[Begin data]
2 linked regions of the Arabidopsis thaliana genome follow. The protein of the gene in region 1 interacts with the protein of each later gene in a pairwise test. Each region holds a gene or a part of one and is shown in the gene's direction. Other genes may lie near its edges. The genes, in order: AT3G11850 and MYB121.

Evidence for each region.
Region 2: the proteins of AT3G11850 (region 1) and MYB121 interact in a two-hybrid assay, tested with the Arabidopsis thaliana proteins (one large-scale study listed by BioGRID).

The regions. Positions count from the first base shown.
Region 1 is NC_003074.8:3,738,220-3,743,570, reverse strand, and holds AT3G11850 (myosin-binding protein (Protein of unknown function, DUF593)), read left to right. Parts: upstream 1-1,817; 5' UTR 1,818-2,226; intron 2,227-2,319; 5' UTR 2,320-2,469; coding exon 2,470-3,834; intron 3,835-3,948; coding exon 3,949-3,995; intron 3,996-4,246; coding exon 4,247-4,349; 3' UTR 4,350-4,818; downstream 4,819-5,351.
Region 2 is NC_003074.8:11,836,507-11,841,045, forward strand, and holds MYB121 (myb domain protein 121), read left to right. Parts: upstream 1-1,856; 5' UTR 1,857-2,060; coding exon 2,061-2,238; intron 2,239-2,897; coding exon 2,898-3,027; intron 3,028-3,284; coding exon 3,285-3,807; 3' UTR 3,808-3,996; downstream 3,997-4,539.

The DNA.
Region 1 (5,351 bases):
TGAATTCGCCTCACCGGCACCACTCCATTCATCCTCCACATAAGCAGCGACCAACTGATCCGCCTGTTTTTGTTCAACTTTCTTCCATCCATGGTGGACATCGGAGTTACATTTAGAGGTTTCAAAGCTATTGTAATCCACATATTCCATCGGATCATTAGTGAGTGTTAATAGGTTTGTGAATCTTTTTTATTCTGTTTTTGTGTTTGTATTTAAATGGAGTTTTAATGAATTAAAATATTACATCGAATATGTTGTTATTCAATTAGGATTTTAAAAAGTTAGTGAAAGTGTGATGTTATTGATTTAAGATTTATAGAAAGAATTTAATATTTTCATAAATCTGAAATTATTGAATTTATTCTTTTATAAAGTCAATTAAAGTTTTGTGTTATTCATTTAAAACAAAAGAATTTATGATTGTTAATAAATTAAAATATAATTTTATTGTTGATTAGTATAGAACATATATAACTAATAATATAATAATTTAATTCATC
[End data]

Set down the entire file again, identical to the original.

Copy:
2 linked regions of the Arabidopsis thaliana genome follow. The protein of the gene in region 1 interacts with the protein of each later gene in a pairwise test. Each region holds a gene or a part of one and is shown in the gene's direction. Other genes may lie near its edges. The genes, in order: AT3G11850 and MYB121.

Evidence for each region.
Region 2: the proteins of AT3G11850 (region 1) and MYB121 interact in a two-hybrid assay, tested with the Arabidopsis thaliana proteins (one large-scale study listed by BioGRID).

The regions. Positions count from the first base shown.
Region 1 is NC_003074.8:3,738,220-3,743,570, reverse strand, and holds AT3G11850 (myosin-binding protein (Protein of unknown function, DUF593)), read left to right. Parts: upstream 1-1,817; 5' UTR 1,818-2,226; intron 2,227-2,319; 5' UTR 2,320-2,469; coding exon 2,470-3,834; intron 3,835-3,948; coding exon 3,949-3,995; intron 3,996-4,246; coding exon 4,247-4,349; 3' UTR 4,350-4,818; downstream 4,819-5,351.
Region 2 is NC_003074.8:11,836,507-11,841,045, forward strand, and holds MYB121 (myb domain protein 121), read left to right. Parts: upstream 1-1,856; 5' UTR 1,857-2,060; coding exon 2,061-2,238; intron 2,239-2,897; coding exon 2,898-3,027; intron 3,028-3,284; coding exon 3,285-3,807; 3' UTR 3,808-3,996; downstream 3,997-4,539.

The DNA.
Region 1 (5,351 bases):
TGAATTCGCCTCACCGGCACCACTCCATTCATCCTCCACATAAGCAGCGACCAACTGATCCGCCTGTTTTTGTTCAACTTTCTTCCATCCATGGTGGACATCGGAGTTACATTTAGAGGTTTCAAAGCTATTGTAATCCACATATTCCATCGGATCATTAGTGAGTGTTAATAGGTTTGTGAATCTTTTTTATTCTGTTTTTGTGTTTGTATTTAAATGGAGTTTTAATGAATTAAAATATTACATCGAATATGTTGTTATTCAATTAGGATTTTAAAAAGTTAGTGAAAGTGTGATGTTATTGATTTAAGATTTATAGAAAGAATTTAATATTTTCATAAATCTGAAATTATTGAATTTATTCTTTTATAAAGTCAATTAAAGTTTTGTGTTATTCATTTAAAACAAAAGAATTTATGATTGTTAATAAATTAAAATATAATTTTATTGTTGATTAGTATAGAACATATATAACTAATAATATAATAATTTAATTCATC